Vernon left the office a few minutes later to buy a pair of shoes.  Upon his return as he was ascending the stairs he heard the telephone bell in the doctor’s office ringing.  He answered the call believing that his father had left the office.  Going into one of the rear rooms he found his father lying on the floor unconscious.

     Shortly after the arrival of Dr. Bohan, Drs. Cowan and McClanahan also arrived.  Artificial respiration was resorted to but to no avail.  Life had been extinct before their arrival.

    Dr. Luster was born in Berwick, Ill., on July 7, 1856 and was the son of Dr. and Mrs. Thomas Luster.  Later his parents removed to Monmouth and his father served as circuit clerk there.  He attended the public schools in Monmouth and later attended the Keokuk Medical School.  Afterward he practiced medicine in Warren County for a number of years.

    Later he enrolled in Jefferson Medical College at Philadelphia and after his graduation from that institution he came to Galesburg.  He has lived and practiced in this city continuously since that time.

    Dr. Luster was married to Miss Zoe F. Yaple at Good Hope, Ill., on Sept 9, 1874.  To this union there were born the following children still surviving: George Luster, Good Hope; Vernon Luster, at home, and Pearl Luster at home.  He is also survived by two sisters, Mrs. Minnie Rayburn of Roseville and Mrs. Hattie Heister of Bushnell.  Charles Luster, a brother, died a year ago.

    After coming to this city, Dr. Luster united with the Baptist Church.  He was a member of the state medical society and of the local Elks lodge.  Dr. Luster was conscientiously devoted to his profession and never took a vacation after he entered the practice.  Last summer he took a postgraduate course in the New York Polyclinic, but returned immediately after the close of the school and re-entered the practice.

    Among the local physicians, Dr. Luster was known as one of the most ambitious of local physicians.  He was interested in the advance of his profession and the hours when he was not engaged in making calls he spent reading of advanced treatments in his profession.

  The doctor’s favorite sport was baseball.  He was known as a confirmed baseball fan and while he enjoyed sports of all kinds he was peculiarly fond of baseball.

  Dr. Luster was a member of the Elks, the Country Club and some other organizations.

Macomb Paper 

Dr. G. E. Luster Buried In Macomb  Born July 7, 1856  Died October 19, 1916

     The remains of Dr. G. E. Luster were taken to Macomb Sunday for interment.  The funeral party accompanying the body left Galesburg on the ten o’clock train Sunday morning.  Harry F. Kimber being in charge.  Several of the pallbearers were life-long, personal friends of Dr. Luster.  The pallbearers were Doctors J. E. Cowan, Jesse Rowe of Abingdon, C. B. Horrell, W.S. McClanahan, J. M. Bohan and B. D. Baird.  The following physicians served as honorary pallbearers: William O.R. Bradley, E. C. Franing, C.G. Johnson, W. H. Maley, G. S. Bower, C. B. Ripley.  The Macomb physicians and surgeons who acted as pallbearers were James B. Bacon, C. Howell, T. H. Downing, A. R. Adams, S. F. Russell, Ben D. Jenkins.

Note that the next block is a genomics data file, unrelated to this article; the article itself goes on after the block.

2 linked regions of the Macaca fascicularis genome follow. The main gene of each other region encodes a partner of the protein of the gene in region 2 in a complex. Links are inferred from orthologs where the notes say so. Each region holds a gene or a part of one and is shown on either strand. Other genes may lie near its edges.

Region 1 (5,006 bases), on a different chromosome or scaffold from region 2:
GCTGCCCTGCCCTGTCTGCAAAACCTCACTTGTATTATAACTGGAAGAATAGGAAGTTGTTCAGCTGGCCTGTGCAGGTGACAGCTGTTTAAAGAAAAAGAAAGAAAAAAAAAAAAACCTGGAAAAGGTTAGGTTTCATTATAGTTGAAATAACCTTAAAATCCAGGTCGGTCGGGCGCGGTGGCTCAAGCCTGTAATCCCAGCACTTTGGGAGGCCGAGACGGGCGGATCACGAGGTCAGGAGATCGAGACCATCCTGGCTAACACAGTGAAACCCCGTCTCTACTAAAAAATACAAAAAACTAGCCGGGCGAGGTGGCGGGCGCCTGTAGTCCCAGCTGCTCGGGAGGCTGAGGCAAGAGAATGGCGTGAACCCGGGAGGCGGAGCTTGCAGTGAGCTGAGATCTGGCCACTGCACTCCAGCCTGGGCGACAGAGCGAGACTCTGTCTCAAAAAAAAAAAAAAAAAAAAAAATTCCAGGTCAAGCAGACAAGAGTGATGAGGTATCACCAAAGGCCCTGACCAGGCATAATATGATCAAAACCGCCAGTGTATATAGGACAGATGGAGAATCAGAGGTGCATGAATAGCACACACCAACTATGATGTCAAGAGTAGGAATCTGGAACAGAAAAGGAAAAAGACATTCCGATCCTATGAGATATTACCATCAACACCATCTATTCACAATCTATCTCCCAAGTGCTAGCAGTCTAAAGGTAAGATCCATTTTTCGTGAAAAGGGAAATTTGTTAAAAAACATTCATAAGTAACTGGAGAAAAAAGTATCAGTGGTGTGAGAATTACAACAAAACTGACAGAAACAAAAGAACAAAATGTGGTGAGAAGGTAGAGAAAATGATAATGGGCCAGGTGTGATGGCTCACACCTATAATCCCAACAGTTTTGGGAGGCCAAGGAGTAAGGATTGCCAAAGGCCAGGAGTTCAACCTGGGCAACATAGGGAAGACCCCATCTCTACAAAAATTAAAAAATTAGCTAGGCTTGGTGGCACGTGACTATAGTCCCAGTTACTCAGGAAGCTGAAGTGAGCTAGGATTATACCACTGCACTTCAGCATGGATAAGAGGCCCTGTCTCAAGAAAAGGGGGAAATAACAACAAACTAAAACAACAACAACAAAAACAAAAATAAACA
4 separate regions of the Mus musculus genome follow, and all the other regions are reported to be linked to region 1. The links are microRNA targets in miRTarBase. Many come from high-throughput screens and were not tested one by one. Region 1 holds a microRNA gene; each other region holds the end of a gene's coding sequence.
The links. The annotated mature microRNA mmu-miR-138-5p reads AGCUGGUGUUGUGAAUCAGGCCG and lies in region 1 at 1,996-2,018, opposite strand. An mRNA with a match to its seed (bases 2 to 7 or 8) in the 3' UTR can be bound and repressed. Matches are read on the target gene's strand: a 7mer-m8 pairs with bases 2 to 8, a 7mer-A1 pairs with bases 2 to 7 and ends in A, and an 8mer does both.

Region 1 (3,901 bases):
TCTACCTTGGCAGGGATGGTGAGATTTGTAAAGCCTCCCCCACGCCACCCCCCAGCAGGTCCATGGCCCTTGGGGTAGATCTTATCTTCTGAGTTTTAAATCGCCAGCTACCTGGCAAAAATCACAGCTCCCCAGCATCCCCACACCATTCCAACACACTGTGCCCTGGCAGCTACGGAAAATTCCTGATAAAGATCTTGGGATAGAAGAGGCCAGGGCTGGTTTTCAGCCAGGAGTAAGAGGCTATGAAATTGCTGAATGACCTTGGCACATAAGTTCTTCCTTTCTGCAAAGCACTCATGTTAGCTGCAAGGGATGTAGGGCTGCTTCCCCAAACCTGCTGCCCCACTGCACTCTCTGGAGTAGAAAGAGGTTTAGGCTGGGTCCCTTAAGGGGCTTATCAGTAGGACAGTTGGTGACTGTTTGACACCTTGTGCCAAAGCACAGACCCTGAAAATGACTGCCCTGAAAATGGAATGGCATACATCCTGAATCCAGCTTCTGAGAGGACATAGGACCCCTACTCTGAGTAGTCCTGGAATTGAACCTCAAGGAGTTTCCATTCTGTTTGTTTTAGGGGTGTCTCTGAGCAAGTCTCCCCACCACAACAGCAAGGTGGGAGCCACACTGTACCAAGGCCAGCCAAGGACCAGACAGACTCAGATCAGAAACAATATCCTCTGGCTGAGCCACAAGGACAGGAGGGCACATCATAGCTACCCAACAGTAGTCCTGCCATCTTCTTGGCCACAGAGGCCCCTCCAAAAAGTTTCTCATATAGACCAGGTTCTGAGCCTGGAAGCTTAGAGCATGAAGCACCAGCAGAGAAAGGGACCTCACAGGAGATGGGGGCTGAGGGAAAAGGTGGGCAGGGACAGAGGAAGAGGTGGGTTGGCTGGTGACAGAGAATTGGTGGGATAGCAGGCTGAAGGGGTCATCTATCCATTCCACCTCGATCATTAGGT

A short burial service was read at the grave with a number of Macomb friends in attendance.  The beautifully located lot of the Luster's is on the crest of a hill with a granite monument in the center.

    There was a profusion of flowers.  Among these were floral remembrances sent by Galesburg Lodge No. 894, B. P. O. E., by local physicians and the Oliver Wendell Holmes Club.  The flowers were sent to the local hospital so that every patient shared.

    These lines are an original tribute to Dr. Luster from his wife:

         “Tenderly borne to Sunshine Hill by beloved physicians,

         “’Twas God’s will that he counsel with the Great Physician,

         “And he smiles and comforts us still.”  

Luster Obituaries submitted by Lola Luster, she is also looking for Thomas Luster's parents or information on them if you have any information on them be sure to let me know so I can contact Lola. Thomas Luster and his two wives are buried in the Greenbush Cemetery, Greenbush Township, Warren Co., Illinois. Thanks Lola.  

Rosey Owens-- Review Atlas -- Aug 9, 1878

Rosey Owens, aged 39 years, 5months, and 8 days died on the 31st of July, of inflamation of the liver, at Monmouth, Warren Co., IL.

Ida Oliver Stevenson -- Review Atlas Aug 9, 1878--July 21, of convulsions resulting from a burn, Ida Oliver Stevenson, aged 15 months and 12 days passed away.
In Berwick township, July 13, a 3 month old child of George W. Holeman and Margaret J. passed away.
On June 26, 1878, Hulda J. Bruckner of Greenbush township, passed away aged 21years 11 months, and 7 days of nephritis. buried in the Greenbush Cemetery.
On August 18 inst., 1855, George, only son of Thomas G. and Celia B. Ashby, aged one year passed away.
In Monmouth, on August 28th, 1855, Mrs. Louisa, wife of Samuel T. Wells, died of Flux aged 26 years.